The temperature rises and the snow starts melting

These bulletin blogs represent news about Finavon and the South Esk, and my views as a riparian owner. While I may digress at times to write about other places, these are not the views of any other organisation, nor are they designed to promote the interests of any individual or organisation other than Finavon Castle Water and factors affecting the fishery. Tony Andrews

This morning, woken by the rain pattering against the windows, I looked blearily at the webcam on this website at about 7am to see that the river was running high and brown, and it has continued to rise all morning. At 1400 it was at 5’0″ in the Red Brae (that’s 3’6″ above the lowest part of the Wall) and still rising. The weather map is showing that the 7 degree C lift in temperature is likely to be sustained, so we can expect the river to run high for a few days as the copious amounts of snow in the corries leak out into the burns and fill the main stem of the River.

View of Beeches Pool from the Aqueduct

This photo was taken from on top of the Aqueduct looking upstream at Beeches Pool (Castle Beat). The pool is fished from the left bank, where wading is easy on fine gravel. The best lie at this height is close to the willow trees on the right bank in the foreground of the picture. This is a big fish lie, as has been demonstrated by John Wood’s 17lbs fish and a very much larger salmon lost by Alec Towns after an epic (and witnessed) struggle in July 2013.

After John Wood’s stunningly beautiful 17lbs salmon from just above the Aqueduct (technically in Beeches Pool), not much happened before last night’s change in temperature which came with the arrival of a south-westerly airstream. In fact the river level droppped away for the rest of the week and the water became crystal clear, more like the Cascapedia or St Jean rivers in Canada than our little South Esk. There were still a few kelts about, which will likely have dropped back to the sea in this spate. I think this change is in climate rather than just a bit of warmer weather, as we move from winter into spring. If there are salmon off the coast waiting to enter the river, there really could not be a better moment for the coincidence of their arrival and the current snow-melt. If there are fish, then it is highly probable that beats all the way up to Gella, and perhaps beyond, will have fresh salmon in their pools during the coming week. Always the optimist!

Talking of sea trout, we should start to see the odd one appear in catch returns very soon now. Usually the Kinnaird beats record the first of these fish, and late April is about the time.

Looking back on the first two months of the 2013 season, my view is that the River isn’t doing badly at all. Taking the Marine Scotland tagging catches at Kinnaird (22 fish to date), plus fish tagged at sea and now in the river (one or two fish), plus the declared catch from the Kinnaird beats (about 40), plus fish caught above Kinnaird Dam (Kintrockat 1: Inshewan 2 and Finavon 1) we are looking at the declared catch of spring fish, caught and returned to date, at about 70 MSW salmon. Given the conditions, that is not a bad start to the year, and of course there may be other fish I don’t know about.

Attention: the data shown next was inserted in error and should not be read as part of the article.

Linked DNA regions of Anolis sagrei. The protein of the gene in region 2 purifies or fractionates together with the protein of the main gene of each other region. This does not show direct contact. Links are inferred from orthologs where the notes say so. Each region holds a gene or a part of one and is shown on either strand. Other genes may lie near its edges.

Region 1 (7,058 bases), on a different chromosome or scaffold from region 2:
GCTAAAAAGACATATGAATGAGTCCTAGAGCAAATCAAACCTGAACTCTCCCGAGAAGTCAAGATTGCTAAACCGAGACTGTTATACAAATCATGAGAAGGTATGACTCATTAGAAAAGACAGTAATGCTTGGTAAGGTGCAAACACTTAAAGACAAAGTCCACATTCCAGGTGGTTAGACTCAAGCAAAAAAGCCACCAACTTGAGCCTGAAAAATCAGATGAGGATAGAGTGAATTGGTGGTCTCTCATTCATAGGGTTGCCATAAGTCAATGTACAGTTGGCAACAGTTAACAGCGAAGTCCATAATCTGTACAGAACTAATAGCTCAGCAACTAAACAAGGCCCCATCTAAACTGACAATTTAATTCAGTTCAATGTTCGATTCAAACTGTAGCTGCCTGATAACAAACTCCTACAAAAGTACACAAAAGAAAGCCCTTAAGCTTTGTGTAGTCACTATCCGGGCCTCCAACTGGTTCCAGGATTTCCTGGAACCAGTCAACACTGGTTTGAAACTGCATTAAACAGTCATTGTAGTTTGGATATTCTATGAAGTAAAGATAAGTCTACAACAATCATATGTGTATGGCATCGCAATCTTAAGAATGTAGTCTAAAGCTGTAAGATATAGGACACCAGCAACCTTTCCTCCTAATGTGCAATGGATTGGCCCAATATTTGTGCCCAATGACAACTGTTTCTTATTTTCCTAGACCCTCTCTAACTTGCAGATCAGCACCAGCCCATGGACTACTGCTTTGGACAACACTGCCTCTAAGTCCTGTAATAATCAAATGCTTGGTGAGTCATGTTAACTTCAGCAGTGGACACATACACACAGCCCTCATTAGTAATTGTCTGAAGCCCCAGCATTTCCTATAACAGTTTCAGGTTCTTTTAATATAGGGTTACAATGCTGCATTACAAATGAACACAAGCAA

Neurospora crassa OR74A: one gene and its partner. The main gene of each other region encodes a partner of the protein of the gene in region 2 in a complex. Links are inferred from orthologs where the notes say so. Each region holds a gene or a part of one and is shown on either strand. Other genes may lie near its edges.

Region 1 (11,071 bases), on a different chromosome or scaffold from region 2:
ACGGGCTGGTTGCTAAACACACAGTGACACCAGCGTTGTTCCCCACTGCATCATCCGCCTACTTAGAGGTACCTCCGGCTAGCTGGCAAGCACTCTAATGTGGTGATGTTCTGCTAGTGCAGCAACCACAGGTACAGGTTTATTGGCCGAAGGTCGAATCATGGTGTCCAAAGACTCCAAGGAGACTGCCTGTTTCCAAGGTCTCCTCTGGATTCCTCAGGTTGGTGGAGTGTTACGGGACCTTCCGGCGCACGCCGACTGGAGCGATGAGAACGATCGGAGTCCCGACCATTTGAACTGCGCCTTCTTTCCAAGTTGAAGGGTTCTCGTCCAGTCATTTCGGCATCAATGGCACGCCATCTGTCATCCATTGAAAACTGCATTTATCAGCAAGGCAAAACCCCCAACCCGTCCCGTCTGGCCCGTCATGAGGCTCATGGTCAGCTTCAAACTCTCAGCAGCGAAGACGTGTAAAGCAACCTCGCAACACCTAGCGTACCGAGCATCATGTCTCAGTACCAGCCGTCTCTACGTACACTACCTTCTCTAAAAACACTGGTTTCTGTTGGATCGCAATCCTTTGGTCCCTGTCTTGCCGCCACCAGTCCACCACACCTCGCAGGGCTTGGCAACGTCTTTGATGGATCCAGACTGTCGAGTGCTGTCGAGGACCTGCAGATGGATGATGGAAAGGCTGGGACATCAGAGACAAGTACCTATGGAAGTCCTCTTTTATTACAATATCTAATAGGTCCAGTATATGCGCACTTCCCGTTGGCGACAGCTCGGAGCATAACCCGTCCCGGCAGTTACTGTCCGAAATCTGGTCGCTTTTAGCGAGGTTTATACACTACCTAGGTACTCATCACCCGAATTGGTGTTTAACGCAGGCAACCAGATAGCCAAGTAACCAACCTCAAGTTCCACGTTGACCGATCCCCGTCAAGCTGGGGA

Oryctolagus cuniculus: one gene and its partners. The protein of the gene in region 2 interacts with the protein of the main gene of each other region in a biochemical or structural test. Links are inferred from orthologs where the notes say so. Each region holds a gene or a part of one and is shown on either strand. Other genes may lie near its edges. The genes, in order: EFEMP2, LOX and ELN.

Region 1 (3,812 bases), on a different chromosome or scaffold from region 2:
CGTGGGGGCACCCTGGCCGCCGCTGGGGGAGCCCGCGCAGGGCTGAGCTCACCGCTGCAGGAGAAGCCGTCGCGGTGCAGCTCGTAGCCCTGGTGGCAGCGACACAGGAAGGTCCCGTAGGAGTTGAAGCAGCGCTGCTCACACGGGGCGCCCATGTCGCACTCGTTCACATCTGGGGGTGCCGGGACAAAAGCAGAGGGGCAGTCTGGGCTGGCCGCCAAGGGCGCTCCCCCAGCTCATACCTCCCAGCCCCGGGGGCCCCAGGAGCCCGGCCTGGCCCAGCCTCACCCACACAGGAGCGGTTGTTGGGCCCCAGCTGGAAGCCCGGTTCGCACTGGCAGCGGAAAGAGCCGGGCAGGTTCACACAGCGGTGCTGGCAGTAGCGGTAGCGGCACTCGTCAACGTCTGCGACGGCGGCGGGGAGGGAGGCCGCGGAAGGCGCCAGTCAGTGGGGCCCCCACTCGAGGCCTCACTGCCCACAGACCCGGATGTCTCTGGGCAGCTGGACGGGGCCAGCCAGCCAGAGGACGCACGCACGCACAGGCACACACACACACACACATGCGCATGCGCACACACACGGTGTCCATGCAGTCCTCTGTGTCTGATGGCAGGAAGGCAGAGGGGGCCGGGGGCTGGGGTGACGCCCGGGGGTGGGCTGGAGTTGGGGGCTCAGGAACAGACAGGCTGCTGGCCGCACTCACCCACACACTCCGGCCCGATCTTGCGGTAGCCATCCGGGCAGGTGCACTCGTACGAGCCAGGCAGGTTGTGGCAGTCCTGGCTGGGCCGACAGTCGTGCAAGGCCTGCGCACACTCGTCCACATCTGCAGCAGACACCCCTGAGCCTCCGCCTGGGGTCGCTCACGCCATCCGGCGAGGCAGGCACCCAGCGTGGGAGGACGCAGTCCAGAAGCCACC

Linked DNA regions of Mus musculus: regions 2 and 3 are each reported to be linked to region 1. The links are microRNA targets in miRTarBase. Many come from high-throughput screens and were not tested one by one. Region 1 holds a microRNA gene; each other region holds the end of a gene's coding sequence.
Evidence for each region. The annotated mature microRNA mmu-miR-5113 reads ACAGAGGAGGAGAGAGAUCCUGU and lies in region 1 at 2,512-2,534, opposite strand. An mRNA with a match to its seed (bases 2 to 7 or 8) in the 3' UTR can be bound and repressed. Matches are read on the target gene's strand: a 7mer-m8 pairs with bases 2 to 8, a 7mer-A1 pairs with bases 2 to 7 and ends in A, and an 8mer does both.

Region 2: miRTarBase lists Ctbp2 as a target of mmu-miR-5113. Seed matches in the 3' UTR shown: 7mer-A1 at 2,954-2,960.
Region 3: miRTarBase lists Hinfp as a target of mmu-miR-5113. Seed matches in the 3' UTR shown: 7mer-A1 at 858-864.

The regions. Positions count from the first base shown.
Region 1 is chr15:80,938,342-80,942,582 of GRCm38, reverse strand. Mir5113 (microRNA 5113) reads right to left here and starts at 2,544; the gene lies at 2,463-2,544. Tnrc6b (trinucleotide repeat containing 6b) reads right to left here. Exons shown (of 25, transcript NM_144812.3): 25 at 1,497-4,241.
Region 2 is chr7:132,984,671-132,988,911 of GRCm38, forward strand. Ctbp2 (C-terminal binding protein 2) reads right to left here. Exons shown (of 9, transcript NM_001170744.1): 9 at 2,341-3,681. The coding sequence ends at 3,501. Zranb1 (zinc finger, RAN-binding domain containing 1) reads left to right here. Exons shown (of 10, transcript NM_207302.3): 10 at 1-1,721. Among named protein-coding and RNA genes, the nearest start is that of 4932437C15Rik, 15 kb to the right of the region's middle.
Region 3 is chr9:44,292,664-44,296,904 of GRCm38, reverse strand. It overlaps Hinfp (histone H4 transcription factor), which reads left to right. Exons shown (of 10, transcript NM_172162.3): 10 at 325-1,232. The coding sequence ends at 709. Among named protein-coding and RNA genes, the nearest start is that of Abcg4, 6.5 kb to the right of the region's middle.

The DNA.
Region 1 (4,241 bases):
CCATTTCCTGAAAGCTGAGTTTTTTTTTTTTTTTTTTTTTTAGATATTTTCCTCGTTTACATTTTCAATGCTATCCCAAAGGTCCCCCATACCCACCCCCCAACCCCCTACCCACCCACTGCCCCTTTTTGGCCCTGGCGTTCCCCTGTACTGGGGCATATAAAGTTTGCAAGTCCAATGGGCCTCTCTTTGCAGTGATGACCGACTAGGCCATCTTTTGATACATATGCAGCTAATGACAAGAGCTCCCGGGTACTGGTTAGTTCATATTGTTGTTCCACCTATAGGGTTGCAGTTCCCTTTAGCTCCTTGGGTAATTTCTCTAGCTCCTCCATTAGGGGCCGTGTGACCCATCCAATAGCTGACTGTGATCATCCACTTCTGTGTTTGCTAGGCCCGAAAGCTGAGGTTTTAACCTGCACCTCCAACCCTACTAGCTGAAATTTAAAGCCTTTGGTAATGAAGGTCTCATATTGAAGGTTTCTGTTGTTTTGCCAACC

A minor digression: While the river was fining down in the latter half of last week, I was in the far north-west highlands, giving talks, and visiting rivers and people in the area covered by the West Sutherland Rivers Trust. I stayed at the Scourie Hotel, which must be one of Scotland’s few remaining west coast fishing hotels, although it is great news that the Loch Maree Hotel has just reopened. Even in mid April, with night temperatures well below freezing, the Scourie Hotel was nearly full of optimistic fly fishers from Yorkshire, Nottingham and Glasgow. Their catches weren’t great – just a few hardy brown trout from Scourie’s famous hill lochs – but the crack was, and I was reminded of how important to the remote rural economy tourist angling is, especially in ‘shoulder season’ months like April. In the area between Laxford and  Loch Ewe, it is particularly noticeable how damaging the collapse of sea trout stocks has been to the local economy. Let us hope that one day the sea trout will return in the abundance that I remember them in lochs such as Maree, Na Shealagh, Oscaig and Stack only 40 years ago. Hotels will reopen, take on ghillies, guides and boatmen, and local communities will immediately benefit. For that to happen, we humans will have to start behaving differently in the way we manage the coastal environment. No more said!

View across Scourie Bay towards the Hotel

The view across Scourie Bay to the hotel. The Scourie Hotel has served many generations of game fishers and continues to thrive. The contribution this hotel makes to the local economy provides a reminder of how different the west highlands could be if more hotels like this were available to game fishermen and the general tourist.

When I returned from the north-west last night it was perishingly cold with a freezing haar and a river that didn’t suggest “fish”. By this morning all that had changed.


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